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United States Antarctic Program

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Title: United States Antarctic Program  
Author: World Heritage Encyclopedia
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Subject: Research stations in Antarctica, McMurdo Station, Palmer Station, Antarctic Meteorological Research Center, USAP
Collection: Antarctic Agencies, United States Antarctic Program
Publisher: World Heritage Encyclopedia

United States Antarctic Program

United States Antarctic Program hangar at Christchurch International Airport, Christchurch, New Zealand

United States Antarctic Program (or USAP; formerly known as the United States Antarctic Research Program or USARP and the United States Antarctic Service or USAS) is an organization of the United States government which has presence in the continent of Antarctica. It coordinates research and the operational support for research in the region. The body's goals are

" expand fundamental knowledge of the region, to foster research on global and regional problems of current scientific importance, and to use the region as a platform or base from which to support research."[1]
Map showing field research sites and research vessels.

The U.S. Antarctic Program, funded by the National Science Foundation's Office of Polar Programs, supports only that research that can be done exclusively in Antarctica or that can be done best from Antarctica.[1]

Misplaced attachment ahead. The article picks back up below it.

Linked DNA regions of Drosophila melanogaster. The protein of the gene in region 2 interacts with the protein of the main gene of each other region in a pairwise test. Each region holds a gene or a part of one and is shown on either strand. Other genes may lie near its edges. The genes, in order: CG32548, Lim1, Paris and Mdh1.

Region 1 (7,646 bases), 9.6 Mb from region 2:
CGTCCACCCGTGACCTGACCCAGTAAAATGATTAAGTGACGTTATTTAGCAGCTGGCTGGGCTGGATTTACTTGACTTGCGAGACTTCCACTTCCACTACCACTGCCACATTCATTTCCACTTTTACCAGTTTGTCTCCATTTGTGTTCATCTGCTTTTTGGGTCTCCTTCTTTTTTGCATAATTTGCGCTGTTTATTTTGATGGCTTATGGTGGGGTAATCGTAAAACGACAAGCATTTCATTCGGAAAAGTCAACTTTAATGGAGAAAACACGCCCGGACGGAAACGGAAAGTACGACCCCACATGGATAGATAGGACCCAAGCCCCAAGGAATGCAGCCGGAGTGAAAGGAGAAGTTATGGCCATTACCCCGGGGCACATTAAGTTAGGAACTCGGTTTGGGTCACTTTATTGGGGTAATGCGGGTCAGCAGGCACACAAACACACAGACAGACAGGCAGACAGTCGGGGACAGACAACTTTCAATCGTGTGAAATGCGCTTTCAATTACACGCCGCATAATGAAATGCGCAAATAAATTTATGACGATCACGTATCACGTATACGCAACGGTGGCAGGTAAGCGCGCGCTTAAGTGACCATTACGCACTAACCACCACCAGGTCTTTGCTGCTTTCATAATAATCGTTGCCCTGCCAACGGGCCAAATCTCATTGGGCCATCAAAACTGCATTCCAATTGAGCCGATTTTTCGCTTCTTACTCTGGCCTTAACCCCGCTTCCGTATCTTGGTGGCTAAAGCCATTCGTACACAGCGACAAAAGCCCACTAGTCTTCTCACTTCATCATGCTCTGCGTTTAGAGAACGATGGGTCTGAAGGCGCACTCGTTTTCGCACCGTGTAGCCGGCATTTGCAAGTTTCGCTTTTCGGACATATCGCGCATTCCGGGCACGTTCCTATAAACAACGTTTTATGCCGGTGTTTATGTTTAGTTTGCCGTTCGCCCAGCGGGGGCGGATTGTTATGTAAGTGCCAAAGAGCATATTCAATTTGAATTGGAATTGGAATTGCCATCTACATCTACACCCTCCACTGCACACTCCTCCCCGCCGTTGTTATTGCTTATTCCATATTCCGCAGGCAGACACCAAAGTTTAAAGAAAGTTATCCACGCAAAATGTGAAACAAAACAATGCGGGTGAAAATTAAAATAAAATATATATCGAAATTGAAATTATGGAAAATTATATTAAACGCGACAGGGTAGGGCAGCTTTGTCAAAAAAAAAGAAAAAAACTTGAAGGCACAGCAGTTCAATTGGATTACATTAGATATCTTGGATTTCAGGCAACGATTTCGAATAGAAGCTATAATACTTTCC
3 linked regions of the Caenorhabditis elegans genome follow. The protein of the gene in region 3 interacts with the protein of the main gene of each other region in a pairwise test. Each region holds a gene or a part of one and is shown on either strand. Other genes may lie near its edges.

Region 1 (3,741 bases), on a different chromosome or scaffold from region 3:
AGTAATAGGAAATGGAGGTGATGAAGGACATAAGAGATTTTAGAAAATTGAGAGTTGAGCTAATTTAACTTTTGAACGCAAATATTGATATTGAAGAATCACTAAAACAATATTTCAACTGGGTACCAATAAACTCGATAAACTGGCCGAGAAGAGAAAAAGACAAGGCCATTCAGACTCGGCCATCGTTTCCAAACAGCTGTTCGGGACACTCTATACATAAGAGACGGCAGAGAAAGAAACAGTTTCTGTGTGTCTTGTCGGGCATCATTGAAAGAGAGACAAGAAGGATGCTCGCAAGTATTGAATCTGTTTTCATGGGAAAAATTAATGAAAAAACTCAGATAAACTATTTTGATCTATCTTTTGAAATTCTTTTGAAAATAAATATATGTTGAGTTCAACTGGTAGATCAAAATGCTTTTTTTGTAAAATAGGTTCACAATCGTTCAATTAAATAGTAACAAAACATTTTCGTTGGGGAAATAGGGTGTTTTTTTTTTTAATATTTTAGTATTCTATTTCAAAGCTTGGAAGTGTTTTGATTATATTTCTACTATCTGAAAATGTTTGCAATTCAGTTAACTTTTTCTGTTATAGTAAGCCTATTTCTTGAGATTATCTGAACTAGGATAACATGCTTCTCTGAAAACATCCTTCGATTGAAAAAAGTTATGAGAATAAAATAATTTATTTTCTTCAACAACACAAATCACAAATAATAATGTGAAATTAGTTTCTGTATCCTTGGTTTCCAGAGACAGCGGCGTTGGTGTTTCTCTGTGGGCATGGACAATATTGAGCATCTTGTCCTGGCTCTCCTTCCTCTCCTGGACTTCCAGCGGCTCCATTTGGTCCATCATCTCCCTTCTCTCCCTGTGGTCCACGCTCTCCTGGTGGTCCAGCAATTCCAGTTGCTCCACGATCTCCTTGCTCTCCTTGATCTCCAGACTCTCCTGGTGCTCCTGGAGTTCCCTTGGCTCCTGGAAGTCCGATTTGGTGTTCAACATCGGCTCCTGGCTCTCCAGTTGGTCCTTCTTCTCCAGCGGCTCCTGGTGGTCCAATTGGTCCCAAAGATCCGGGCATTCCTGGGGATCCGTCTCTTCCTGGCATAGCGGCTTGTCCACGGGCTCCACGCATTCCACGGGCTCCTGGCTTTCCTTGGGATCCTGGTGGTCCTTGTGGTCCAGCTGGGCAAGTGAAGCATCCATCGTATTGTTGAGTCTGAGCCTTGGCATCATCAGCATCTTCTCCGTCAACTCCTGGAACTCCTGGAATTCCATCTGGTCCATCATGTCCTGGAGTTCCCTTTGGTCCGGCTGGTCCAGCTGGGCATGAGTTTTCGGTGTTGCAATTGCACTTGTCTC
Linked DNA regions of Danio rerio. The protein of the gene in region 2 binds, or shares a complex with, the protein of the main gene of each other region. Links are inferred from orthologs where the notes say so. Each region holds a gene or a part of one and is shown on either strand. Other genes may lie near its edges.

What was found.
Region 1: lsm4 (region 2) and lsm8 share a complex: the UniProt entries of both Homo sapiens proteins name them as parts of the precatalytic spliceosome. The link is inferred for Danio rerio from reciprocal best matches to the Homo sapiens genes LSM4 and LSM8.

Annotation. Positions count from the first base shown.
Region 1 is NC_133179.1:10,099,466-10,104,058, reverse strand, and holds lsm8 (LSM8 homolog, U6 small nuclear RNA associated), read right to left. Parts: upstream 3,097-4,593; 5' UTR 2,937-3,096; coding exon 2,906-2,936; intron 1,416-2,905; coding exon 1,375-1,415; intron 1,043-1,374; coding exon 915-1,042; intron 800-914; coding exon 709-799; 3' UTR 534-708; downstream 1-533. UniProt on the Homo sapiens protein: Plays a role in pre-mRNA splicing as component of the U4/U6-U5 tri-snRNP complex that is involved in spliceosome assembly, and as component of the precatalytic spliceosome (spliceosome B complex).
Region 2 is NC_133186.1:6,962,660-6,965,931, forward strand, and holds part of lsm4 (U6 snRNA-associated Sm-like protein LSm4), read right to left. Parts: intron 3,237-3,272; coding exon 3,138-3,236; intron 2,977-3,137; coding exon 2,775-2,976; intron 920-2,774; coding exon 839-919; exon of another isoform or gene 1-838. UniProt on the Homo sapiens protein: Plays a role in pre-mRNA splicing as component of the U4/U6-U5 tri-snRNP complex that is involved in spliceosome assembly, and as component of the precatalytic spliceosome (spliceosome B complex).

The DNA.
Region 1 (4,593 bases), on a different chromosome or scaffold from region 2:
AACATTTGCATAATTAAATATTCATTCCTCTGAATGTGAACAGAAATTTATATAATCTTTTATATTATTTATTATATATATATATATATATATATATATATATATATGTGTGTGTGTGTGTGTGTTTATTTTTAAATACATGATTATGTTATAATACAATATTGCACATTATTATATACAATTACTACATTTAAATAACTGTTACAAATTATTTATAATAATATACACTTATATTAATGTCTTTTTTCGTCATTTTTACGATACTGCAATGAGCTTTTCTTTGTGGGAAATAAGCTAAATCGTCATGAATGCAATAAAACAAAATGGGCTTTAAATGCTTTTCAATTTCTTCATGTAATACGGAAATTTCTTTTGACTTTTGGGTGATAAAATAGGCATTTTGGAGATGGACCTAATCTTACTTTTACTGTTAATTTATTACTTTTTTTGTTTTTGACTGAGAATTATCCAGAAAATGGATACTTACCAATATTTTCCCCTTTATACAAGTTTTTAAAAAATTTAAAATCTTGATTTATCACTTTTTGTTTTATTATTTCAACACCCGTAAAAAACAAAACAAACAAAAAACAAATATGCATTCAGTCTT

Currently, the USAP maintains 3 year round research stations in Antarctica (McMurdo Station, Amundsen–Scott South Pole Station, and Palmer Station), as well as several seasonal field camps.[2] Additionally, the USAP maintains research vessels that sail in the Antarctic waters.

The program's fiscal budget for 2008 was $295 million,[3] and for 2012 was $350 million.[4]

A Boeing C-17 Globemaster III servicing the United States Antarctic Program at Christchurch International Airport, Christchurch, New Zealand

See also


  1. ^ a b "Antarctic Research nsf08535". National Science Foundation. January 16, 2008. Retrieved 5 September 2010. 
  2. ^ "United States Antarctic Program". Retrieved 5 September 2010. 
  3. ^ "U.S. Antarctic Program". Fact Sheet. The National Science Foundation. December 29, 2008. Retrieved 5 September 2010. 
  4. ^ "U.S. Antarctic Program". Fact Sheet. The National Science Foundation. January 10, 2013. Retrieved 8 February 2015. 

External links

  • United States Antarctic Program
  • The Antarctic Sun

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